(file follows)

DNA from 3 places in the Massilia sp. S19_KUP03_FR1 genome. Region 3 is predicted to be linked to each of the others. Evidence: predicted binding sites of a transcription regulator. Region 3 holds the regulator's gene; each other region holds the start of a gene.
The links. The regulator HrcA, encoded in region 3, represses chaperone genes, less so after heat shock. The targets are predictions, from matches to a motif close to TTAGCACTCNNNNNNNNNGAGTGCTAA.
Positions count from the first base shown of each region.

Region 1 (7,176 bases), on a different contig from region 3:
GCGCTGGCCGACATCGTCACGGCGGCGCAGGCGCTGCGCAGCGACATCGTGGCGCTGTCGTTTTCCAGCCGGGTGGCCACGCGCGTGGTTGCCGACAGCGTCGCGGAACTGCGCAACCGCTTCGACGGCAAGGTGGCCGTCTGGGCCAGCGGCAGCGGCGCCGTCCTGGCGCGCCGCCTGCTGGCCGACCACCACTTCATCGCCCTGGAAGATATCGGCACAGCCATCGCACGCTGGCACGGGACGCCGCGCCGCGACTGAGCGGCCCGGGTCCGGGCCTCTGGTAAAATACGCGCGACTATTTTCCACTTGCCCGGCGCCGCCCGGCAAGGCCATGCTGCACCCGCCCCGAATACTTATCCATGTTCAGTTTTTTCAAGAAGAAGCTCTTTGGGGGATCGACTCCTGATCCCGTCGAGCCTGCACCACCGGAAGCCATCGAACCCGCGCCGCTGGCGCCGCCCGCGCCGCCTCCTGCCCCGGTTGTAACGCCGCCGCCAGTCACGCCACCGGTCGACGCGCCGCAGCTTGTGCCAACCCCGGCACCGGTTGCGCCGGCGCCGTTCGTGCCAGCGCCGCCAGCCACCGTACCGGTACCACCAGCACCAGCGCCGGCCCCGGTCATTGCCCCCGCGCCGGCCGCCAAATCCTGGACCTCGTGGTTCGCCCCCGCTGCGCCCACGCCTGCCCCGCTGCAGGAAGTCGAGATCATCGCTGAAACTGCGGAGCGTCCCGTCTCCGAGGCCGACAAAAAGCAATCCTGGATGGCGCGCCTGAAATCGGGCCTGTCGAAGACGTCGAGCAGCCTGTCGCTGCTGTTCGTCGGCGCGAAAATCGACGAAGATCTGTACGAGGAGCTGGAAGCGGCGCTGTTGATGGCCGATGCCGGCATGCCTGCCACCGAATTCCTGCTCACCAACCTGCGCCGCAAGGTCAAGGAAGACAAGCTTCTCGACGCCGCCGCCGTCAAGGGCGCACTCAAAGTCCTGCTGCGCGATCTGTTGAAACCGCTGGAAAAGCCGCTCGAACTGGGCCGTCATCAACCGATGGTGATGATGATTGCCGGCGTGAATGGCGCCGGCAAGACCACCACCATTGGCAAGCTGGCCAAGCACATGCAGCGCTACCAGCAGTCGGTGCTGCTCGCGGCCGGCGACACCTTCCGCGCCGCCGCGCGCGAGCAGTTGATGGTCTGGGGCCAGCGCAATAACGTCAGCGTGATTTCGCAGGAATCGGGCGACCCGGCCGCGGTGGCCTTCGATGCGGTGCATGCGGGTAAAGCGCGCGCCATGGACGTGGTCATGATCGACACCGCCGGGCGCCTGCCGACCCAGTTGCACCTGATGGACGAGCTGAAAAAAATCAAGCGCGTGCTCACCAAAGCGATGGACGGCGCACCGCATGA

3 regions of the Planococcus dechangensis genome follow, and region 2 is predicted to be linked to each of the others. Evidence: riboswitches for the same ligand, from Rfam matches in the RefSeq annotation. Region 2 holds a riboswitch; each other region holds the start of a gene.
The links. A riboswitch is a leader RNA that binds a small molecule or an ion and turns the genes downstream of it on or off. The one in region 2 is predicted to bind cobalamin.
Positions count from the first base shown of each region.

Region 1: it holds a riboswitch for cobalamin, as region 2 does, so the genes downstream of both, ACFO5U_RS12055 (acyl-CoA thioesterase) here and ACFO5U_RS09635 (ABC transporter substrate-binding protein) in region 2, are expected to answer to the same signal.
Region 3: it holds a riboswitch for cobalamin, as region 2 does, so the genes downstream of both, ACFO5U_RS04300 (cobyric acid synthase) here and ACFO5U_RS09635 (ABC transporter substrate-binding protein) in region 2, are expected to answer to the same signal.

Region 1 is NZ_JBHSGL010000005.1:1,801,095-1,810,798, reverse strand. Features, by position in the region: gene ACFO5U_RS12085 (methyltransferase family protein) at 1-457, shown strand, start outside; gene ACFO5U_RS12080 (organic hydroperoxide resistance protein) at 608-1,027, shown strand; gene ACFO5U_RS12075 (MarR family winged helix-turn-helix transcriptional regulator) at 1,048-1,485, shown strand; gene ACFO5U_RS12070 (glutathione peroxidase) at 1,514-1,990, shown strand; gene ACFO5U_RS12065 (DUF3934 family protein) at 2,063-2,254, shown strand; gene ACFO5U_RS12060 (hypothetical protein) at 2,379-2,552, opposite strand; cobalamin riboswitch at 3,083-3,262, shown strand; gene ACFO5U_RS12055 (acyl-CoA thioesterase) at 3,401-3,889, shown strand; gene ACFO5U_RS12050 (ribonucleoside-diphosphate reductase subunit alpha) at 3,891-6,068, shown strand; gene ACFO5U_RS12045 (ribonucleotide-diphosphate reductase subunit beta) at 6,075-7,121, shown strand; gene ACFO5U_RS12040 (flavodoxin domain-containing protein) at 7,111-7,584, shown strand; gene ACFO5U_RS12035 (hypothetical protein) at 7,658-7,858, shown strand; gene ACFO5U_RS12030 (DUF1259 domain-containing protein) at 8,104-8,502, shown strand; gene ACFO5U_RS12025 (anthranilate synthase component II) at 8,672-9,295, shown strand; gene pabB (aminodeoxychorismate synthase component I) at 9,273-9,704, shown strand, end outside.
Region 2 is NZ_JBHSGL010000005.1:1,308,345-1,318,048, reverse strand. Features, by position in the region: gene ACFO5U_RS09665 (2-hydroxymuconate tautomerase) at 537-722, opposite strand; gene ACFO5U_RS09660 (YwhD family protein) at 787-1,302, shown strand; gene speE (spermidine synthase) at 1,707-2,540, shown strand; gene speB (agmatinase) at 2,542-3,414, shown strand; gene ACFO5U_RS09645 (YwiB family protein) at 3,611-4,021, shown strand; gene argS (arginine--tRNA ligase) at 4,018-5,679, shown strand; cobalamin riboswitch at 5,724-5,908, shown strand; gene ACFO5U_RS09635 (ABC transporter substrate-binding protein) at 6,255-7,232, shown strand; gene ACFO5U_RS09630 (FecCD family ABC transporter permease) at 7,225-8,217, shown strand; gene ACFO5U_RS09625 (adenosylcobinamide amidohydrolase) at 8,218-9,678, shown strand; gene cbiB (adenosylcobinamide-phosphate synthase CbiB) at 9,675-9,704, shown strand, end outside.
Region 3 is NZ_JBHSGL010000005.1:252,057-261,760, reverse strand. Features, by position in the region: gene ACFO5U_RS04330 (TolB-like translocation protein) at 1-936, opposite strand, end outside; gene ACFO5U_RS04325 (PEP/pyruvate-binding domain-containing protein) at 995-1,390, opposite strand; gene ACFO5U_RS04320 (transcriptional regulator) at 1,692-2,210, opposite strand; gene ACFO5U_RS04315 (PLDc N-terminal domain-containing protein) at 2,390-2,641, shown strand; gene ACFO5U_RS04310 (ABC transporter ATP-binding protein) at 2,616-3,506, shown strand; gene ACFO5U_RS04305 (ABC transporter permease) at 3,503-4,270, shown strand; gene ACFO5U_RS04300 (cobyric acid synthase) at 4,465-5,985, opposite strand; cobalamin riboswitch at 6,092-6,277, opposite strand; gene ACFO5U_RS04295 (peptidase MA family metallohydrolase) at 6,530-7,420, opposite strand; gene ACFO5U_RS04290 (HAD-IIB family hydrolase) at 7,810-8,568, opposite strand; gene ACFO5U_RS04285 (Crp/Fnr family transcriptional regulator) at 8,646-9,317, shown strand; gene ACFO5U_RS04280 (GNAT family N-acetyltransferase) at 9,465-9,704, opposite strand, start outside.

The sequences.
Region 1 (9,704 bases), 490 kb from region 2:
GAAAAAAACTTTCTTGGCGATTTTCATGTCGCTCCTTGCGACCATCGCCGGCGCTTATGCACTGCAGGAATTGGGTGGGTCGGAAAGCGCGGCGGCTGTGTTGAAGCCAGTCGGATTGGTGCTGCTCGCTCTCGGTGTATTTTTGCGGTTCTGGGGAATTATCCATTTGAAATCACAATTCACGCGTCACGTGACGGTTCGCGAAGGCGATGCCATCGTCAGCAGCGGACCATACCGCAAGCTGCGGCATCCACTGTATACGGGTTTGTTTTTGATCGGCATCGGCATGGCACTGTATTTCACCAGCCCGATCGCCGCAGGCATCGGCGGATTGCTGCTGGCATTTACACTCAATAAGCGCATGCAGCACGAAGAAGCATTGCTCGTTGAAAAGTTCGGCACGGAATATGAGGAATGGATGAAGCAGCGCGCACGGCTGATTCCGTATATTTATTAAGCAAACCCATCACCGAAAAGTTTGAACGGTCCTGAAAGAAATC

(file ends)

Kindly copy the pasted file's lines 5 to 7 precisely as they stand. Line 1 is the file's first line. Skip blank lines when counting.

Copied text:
GCGCTGGCCGACATCGTCACGGCGGCGCAGGCGCTGCGCAGCGACATCGTGGCGCTGTCGTTTTCCAGCCGGGTGGCCACGCGCGTGGTTGCCGACAGCGTCGCGGAACTGCGCAACCGCTTCGACGGCAAGGTGGCCGTCTGGGCCAGCGGCAGCGGCGCCGTCCTGGCGCGCCGCCTGCTGGCCGACCACCACTTCATCGCCCTGGAAGATATCGGCACAGCCATCGCACGCTGGCACGGGACGCCGCGCCGCGACTGAGCGGCCCGGGTCCGGGCCTCTGGTAAAATACGCGCGACTATTTTCCACTTGCCCGGCGCCGCCCGGCAAGGCCATGCTGCACCCGCCCCGAATACTTATCCATGTTCAGTTTTTTCAAGAAGAAGCTCTTTGGGGGATCGACTCCTGATCCCGTCGAGCCTGCACCACCGGAAGCCATCGAACCCGCGCCGCTGGCGCCGCCCGCGCCGCCTCCTGCCCCGGTTGTAACGCCGCCGCCAGTCACGCCACCGGTCGACGCGCCGCAGCTTGTGCCAACCCCGGCACCGGTTGCGCCGGCGCCGTTCGTGCCAGCGCCGCCAGCCACCGTACCGGTACCACCAGCACCAGCGCCGGCCCCGGTCATTGCCCCCGCGCCGGCCGCCAAATCCTGGACCTCGTGGTTCGCCCCCGCTGCGCCCACGCCTGCCCCGCTGCAGGAAGTCGAGATCATCGCTGAAACTGCGGAGCGTCCCGTCTCCGAGGCCGACAAAAAGCAATCCTGGATGGCGCGCCTGAAATCGGGCCTGTCGAAGACGTCGAGCAGCCTGTCGCTGCTGTTCGTCGGCGCGAAAATCGACGAAGATCTGTACGAGGAGCTGGAAGCGGCGCTGTTGATGGCCGATGCCGGCATGCCTGCCACCGAATTCCTGCTCACCAACCTGCGCCGCAAGGTCAAGGAAGACAAGCTTCTCGACGCCGCCGCCGTCAAGGGCGCACTCAAAGTCCTGCTGCGCGATCTGTTGAAACCGCTGGAAAAGCCGCTCGAACTGGGCCGTCATCAACCGATGGTGATGATGATTGCCGGCGTGAATGGCGCCGGCAAGACCACCACCATTGGCAAGCTGGCCAAGCACATGCAGCGCTACCAGCAGTCGGTGCTGCTCGCGGCCGGCGACACCTTCCGCGCCGCCGCGCGCGAGCAGTTGATGGTCTGGGGCCAGCGCAATAACGTCAGCGTGATTTCGCAGGAATCGGGCGACCCGGCCGCGGTGGCCTTCGATGCGGTGCATGCGGGTAAAGCGCGCGCCATGGACGTGGTCATGATCGACACCGCCGGGCGCCTGCCGACCCAGTTGCACCTGATGGACGAGCTGAAAAAAATCAAGCGCGTGCTCACCAAAGCGATGGACGGCGCACCGCATGA

3 regions of the Planococcus dechangensis genome follow, and region 2 is predicted to be linked to each of the others. Evidence: riboswitches for the same ligand, from Rfam matches in the RefSeq annotation. Region 2 holds a riboswitch; each other region holds the start of a gene.
The links. A riboswitch is a leader RNA that binds a small molecule or an ion and turns the genes downstream of it on or off. The one in region 2 is predicted to bind cobalamin.